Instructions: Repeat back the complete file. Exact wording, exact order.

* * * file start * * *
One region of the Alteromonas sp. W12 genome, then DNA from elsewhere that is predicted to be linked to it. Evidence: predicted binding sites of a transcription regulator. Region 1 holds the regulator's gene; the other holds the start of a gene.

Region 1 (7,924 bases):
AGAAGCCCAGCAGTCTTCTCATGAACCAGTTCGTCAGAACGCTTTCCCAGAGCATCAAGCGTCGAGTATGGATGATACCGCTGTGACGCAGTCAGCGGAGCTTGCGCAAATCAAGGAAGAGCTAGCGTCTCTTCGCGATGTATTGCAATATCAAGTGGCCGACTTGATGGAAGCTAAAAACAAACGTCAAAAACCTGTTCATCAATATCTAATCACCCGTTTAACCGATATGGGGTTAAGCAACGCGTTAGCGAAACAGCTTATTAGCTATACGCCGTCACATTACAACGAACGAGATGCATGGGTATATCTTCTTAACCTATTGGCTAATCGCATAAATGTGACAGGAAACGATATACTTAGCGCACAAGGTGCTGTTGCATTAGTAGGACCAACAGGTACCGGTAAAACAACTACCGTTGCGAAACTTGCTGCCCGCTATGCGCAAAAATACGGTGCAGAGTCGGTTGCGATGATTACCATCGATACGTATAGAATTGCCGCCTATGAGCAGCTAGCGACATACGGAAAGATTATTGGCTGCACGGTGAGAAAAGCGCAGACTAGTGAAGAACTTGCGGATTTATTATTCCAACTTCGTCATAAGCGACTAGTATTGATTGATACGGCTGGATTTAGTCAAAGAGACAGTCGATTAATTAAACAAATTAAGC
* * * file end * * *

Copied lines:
One region of the Alteromonas sp. W12 genome, then DNA from elsewhere that is predicted to be linked to it. Evidence: predicted binding sites of a transcription regulator. Region 1 holds the regulator's gene; the other holds the start of a gene.

Region 1 (7,924 bases):
AGAAGCCCAGCAGTCTTCTCATGAACCAGTTCGTCAGAACGCTTTCCCAGAGCATCAAGCGTCGAGTATGGATGATACCGCTGTGACGCAGTCAGCGGAGCTTGCGCAAATCAAGGAAGAGCTAGCGTCTCTTCGCGATGTATTGCAATATCAAGTGGCCGACTTGATGGAAGCTAAAAACAAACGTCAAAAACCTGTTCATCAATATCTAATCACCCGTTTAACCGATATGGGGTTAAGCAACGCGTTAGCGAAACAGCTTATTAGCTATACGCCGTCACATTACAACGAACGAGATGCATGGGTATATCTTCTTAACCTATTGGCTAATCGCATAAATGTGACAGGAAACGATATACTTAGCGCACAAGGTGCTGTTGCATTAGTAGGACCAACAGGTACCGGTAAAACAACTACCGTTGCGAAACTTGCTGCCCGCTATGCGCAAAAATACGGTGCAGAGTCGGTTGCGATGATTACCATCGATACGTATAGAATTGCCGCCTATGAGCAGCTAGCGACATACGGAAAGATTATTGGCTGCACGGTGAGAAAAGCGCAGACTAGTGAAGAACTTGCGGATTTATTATTCCAACTTCGTCATAAGCGACTAGTATTGATTGATACGGCTGGATTTAGTCAAAGAGACAGTCGATTAATTAAACAAATTAAGC